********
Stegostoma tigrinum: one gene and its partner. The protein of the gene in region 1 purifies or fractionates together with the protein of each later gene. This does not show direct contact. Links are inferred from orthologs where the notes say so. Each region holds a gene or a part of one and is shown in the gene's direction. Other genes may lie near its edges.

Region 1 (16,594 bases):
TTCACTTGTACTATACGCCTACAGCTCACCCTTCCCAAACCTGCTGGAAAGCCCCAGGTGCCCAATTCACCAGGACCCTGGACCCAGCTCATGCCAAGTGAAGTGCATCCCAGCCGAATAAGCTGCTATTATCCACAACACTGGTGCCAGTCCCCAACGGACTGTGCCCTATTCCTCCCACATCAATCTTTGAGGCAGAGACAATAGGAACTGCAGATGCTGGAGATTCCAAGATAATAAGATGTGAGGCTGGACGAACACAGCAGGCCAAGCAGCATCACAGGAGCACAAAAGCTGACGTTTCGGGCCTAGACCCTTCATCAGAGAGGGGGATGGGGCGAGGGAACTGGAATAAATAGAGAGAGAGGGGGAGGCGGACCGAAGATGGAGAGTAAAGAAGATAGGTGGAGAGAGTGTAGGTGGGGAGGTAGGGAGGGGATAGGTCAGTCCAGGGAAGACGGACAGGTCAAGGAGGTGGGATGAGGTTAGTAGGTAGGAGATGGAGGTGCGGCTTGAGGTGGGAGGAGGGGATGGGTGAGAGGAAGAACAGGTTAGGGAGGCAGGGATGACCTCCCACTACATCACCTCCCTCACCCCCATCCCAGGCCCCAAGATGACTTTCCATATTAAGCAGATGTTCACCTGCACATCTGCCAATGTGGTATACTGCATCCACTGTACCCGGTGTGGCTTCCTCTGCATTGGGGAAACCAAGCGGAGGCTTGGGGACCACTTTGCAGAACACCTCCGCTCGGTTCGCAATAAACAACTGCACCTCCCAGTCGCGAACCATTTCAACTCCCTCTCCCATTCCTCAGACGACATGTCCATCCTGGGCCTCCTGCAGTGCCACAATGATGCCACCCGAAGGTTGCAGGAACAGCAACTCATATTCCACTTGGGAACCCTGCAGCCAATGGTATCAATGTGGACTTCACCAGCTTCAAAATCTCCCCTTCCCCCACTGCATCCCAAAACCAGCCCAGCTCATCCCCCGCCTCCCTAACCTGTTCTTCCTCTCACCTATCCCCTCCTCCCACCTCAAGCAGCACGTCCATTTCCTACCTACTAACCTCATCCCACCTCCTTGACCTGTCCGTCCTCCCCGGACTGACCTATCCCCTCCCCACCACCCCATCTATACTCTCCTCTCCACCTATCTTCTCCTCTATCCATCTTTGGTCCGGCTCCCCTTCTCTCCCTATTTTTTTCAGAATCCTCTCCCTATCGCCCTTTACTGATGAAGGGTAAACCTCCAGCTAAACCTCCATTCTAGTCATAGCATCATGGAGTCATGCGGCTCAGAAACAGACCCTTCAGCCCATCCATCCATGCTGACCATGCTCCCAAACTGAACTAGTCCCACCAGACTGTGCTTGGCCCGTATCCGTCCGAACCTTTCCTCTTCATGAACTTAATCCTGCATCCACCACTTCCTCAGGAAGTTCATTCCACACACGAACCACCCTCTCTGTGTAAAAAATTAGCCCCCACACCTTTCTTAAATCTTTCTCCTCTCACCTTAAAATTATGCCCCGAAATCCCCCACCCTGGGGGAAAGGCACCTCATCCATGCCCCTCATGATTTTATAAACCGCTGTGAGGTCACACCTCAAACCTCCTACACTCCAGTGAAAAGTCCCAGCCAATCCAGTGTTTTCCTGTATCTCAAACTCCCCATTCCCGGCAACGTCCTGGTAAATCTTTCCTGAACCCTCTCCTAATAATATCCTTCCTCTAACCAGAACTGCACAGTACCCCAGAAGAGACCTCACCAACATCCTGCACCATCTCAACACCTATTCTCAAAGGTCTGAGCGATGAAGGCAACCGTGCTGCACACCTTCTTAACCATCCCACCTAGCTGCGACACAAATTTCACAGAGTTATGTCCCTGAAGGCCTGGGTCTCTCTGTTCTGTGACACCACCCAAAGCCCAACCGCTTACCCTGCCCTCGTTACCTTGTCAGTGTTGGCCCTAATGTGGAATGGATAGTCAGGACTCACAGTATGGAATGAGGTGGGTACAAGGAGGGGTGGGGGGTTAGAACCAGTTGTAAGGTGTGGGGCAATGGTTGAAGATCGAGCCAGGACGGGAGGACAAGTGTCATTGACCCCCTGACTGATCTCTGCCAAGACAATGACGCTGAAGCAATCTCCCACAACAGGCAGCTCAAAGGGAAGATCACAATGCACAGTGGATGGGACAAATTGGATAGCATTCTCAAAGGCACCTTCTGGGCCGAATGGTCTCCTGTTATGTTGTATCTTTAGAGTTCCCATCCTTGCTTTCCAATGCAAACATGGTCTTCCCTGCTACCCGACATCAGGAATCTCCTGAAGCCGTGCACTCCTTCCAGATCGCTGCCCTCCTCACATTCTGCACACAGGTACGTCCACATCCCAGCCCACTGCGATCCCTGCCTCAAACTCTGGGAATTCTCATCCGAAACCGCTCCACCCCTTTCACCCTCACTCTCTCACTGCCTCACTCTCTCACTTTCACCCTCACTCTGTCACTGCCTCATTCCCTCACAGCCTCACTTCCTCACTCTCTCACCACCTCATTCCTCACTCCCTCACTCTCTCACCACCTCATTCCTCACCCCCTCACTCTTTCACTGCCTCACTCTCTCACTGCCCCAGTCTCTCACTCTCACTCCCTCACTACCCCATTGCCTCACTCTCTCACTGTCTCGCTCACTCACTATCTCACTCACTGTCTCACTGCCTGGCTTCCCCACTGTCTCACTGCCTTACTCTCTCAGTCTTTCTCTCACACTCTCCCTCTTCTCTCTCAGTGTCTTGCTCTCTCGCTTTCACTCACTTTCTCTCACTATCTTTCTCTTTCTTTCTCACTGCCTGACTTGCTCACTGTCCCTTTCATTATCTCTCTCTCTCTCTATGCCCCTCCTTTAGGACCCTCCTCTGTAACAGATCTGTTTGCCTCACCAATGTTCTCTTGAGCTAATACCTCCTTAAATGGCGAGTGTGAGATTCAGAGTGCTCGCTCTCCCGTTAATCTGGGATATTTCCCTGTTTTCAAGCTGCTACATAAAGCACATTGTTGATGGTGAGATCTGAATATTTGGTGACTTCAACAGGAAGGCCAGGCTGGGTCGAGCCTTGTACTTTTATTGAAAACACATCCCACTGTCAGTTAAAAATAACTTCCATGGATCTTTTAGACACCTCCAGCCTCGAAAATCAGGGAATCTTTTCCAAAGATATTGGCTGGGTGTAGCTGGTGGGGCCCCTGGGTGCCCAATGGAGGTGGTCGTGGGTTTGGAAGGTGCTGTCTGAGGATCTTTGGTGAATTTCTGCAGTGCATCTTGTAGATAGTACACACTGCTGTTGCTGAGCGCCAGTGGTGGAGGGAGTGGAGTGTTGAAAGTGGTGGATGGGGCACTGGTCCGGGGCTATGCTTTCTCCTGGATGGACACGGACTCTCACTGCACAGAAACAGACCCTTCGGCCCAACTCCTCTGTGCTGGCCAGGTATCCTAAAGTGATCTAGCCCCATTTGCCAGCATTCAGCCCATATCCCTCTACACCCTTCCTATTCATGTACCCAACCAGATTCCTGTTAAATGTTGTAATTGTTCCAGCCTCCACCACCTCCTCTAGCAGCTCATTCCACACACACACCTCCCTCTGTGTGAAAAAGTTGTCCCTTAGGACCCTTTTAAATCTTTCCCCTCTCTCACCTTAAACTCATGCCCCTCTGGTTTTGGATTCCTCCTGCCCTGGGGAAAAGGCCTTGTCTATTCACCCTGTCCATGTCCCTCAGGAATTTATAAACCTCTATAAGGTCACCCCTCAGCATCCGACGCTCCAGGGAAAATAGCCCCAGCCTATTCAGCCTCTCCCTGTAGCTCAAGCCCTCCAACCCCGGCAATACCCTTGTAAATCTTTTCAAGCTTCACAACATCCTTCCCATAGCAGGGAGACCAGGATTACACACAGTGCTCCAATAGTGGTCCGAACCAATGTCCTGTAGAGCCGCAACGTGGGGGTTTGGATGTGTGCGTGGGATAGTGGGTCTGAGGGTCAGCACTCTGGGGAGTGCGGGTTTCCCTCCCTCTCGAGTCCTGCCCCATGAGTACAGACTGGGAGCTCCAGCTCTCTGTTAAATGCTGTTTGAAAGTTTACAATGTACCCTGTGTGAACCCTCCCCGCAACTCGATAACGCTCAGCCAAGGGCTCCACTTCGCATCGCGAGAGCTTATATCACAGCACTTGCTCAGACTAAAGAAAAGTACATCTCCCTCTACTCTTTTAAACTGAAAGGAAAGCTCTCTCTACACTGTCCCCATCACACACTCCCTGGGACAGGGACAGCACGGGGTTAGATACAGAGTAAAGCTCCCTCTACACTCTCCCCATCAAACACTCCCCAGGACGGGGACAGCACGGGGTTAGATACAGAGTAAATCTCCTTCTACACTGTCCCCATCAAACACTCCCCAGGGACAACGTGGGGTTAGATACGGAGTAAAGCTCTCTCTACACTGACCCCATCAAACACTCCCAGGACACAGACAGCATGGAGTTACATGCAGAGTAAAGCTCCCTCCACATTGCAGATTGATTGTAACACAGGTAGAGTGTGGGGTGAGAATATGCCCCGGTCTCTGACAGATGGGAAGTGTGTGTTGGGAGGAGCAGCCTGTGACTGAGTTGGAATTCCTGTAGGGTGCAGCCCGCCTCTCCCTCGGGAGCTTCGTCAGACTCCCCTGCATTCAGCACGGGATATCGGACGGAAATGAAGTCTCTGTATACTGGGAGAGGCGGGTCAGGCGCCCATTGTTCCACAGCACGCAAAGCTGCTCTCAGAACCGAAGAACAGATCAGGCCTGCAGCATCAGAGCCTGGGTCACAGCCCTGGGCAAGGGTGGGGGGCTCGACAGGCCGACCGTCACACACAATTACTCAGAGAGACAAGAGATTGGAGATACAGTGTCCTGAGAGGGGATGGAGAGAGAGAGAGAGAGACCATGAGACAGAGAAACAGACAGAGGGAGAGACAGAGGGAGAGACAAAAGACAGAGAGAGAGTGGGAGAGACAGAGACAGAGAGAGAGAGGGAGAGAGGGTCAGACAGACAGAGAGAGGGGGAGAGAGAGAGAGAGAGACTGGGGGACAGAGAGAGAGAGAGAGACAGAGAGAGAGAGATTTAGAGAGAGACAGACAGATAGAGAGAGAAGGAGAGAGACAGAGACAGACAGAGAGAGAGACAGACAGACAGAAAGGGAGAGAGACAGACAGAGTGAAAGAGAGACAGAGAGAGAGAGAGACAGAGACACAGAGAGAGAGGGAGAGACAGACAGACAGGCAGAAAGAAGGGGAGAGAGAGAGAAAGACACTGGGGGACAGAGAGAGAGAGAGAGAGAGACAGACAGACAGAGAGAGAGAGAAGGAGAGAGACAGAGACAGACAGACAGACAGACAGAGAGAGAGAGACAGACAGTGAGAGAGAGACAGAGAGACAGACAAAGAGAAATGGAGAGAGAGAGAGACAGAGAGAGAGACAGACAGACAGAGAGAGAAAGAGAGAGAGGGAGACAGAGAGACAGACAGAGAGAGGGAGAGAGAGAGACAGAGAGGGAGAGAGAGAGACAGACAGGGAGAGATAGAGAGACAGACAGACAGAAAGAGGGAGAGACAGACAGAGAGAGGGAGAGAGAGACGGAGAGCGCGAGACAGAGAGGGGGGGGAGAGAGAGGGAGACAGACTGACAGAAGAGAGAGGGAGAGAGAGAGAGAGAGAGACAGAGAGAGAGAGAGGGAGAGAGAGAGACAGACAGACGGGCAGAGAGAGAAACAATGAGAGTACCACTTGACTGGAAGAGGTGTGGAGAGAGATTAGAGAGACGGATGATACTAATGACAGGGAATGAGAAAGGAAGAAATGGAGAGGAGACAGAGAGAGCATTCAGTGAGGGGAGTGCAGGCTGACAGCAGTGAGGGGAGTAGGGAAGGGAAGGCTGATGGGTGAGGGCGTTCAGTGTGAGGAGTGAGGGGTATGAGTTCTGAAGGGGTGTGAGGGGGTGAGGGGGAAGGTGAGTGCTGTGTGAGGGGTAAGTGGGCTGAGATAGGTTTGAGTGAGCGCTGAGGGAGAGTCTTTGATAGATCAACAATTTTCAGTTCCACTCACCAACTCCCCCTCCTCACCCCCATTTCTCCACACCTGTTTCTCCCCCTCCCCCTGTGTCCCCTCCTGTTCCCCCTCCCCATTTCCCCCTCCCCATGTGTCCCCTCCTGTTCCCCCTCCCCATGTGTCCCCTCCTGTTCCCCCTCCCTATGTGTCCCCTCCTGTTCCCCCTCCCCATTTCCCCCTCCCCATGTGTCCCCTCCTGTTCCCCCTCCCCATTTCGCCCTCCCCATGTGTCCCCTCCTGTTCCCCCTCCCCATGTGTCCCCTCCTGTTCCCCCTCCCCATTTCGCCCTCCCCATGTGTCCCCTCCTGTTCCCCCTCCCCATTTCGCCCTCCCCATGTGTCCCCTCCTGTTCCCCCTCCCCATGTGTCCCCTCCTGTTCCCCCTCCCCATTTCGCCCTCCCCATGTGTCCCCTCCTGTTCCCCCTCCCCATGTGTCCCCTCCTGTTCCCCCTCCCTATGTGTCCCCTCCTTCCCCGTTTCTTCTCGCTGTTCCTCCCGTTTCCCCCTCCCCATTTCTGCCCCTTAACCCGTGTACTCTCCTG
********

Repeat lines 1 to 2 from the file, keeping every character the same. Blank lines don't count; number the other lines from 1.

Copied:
Stegostoma tigrinum: one gene and its partner. The protein of the gene in region 1 purifies or fractionates together with the protein of each later gene. This does not show direct contact. Links are inferred from orthologs where the notes say so. Each region holds a gene or a part of one and is shown in the gene's direction. Other genes may lie near its edges.

Region 1 (16,594 bases):